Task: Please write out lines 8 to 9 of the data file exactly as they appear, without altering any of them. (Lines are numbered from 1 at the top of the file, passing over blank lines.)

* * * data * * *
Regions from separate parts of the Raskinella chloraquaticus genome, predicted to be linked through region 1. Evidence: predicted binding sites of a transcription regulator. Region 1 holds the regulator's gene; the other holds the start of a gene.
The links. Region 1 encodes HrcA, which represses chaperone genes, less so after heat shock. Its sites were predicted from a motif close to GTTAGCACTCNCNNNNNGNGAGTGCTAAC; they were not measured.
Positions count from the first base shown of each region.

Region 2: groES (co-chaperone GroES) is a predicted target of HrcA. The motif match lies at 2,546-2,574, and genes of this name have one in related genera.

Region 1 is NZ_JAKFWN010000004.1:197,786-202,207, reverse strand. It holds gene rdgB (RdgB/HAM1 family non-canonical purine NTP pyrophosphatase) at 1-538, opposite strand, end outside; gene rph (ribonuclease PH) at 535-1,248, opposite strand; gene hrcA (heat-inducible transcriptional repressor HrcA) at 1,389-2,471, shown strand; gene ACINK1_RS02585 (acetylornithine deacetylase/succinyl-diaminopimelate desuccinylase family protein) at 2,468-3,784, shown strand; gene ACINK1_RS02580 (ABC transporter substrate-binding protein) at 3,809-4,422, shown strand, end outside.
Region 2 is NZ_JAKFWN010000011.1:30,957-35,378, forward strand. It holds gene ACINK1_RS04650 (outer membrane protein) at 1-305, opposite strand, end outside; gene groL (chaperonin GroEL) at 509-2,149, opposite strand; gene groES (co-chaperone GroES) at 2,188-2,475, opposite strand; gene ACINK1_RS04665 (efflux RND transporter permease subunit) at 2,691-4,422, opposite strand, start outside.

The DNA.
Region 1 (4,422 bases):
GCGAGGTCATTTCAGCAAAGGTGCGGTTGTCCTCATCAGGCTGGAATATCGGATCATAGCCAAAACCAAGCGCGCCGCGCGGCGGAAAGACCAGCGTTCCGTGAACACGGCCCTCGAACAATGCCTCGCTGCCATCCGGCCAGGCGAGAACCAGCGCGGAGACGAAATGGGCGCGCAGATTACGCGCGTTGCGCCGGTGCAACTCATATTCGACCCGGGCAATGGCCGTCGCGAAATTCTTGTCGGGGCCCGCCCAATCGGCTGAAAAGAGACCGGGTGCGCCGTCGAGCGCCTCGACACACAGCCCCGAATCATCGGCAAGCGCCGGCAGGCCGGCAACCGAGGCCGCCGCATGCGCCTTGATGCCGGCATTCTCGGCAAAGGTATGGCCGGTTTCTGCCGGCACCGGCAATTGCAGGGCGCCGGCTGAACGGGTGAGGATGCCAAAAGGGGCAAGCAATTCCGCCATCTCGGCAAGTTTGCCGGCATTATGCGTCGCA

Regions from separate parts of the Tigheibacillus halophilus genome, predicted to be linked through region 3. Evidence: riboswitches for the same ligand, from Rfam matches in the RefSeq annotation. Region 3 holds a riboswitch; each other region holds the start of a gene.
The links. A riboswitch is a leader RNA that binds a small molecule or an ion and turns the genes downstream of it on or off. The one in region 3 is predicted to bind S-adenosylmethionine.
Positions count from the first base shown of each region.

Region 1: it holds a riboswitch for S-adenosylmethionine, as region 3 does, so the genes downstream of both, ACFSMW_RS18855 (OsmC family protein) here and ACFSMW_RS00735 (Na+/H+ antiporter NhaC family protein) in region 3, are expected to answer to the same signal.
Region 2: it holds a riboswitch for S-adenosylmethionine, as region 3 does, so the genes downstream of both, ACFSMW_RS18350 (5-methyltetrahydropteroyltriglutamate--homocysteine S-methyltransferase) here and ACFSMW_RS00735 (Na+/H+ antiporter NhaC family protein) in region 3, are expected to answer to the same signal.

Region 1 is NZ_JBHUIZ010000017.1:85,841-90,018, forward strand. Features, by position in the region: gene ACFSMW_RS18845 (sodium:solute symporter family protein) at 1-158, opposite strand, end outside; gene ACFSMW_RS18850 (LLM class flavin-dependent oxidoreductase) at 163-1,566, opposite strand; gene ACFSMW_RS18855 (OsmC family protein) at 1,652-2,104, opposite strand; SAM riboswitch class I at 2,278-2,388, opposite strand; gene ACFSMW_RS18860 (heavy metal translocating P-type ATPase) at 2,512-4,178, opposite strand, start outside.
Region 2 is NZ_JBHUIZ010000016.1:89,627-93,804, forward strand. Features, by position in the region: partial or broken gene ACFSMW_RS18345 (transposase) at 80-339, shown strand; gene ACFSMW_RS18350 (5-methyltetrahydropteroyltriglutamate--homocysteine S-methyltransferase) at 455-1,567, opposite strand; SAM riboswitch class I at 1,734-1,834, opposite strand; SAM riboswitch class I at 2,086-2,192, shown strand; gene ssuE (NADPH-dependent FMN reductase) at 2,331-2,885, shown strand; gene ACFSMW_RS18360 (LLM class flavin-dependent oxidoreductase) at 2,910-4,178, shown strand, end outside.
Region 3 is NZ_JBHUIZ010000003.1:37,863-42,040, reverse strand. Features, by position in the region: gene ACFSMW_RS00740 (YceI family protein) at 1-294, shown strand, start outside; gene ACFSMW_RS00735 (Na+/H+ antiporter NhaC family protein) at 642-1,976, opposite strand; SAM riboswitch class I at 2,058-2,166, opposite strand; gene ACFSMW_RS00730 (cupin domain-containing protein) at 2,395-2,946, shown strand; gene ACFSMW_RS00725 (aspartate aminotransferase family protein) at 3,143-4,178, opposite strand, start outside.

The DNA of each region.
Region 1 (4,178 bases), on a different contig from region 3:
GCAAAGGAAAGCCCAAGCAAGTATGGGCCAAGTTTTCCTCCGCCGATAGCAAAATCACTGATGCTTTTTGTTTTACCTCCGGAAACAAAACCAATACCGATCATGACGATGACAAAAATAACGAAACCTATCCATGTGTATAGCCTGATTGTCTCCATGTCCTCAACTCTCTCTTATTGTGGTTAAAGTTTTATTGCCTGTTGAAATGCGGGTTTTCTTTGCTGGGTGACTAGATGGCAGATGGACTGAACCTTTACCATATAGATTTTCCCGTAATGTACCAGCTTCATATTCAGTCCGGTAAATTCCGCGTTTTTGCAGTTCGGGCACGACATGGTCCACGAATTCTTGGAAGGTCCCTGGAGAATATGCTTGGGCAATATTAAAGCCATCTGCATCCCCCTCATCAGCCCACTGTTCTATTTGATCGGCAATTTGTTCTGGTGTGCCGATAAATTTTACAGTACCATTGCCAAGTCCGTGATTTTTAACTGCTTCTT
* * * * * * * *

Region 1 (4,422 bases):
GCGAGGTCATTTCAGCAAAGGTGCGGTTGTCCTCATCAGGCTGGAATATCGGATCATAGCCAAAACCAAGCGCGCCGCGCGGCGGAAAGACCAGCGTTCCGTGAACACGGCCCTCGAACAATGCCTCGCTGCCATCCGGCCAGGCGAGAACCAGCGCGGAGACGAAATGGGCGCGCAGATTACGCGCGTTGCGCCGGTGCAACTCATATTCGACCCGGGCAATGGCCGTCGCGAAATTCTTGTCGGGGCCCGCCCAATCGGCTGAAAAGAGACCGGGTGCGCCGTCGAGCGCCTCGACACACAGCCCCGAATCATCGGCAAGCGCCGGCAGGCCGGCAACCGAGGCCGCCGCATGCGCCTTGATGCCGGCATTCTCGGCAAAGGTATGGCCGGTTTCTGCCGGCACCGGCAATTGCAGGGCGCCGGCTGAACGGGTGAGGATGCCAAAAGGGGCAAGCAATTCCGCCATCTCGGCAAGTTTGCCGGCATTATGCGTCGCA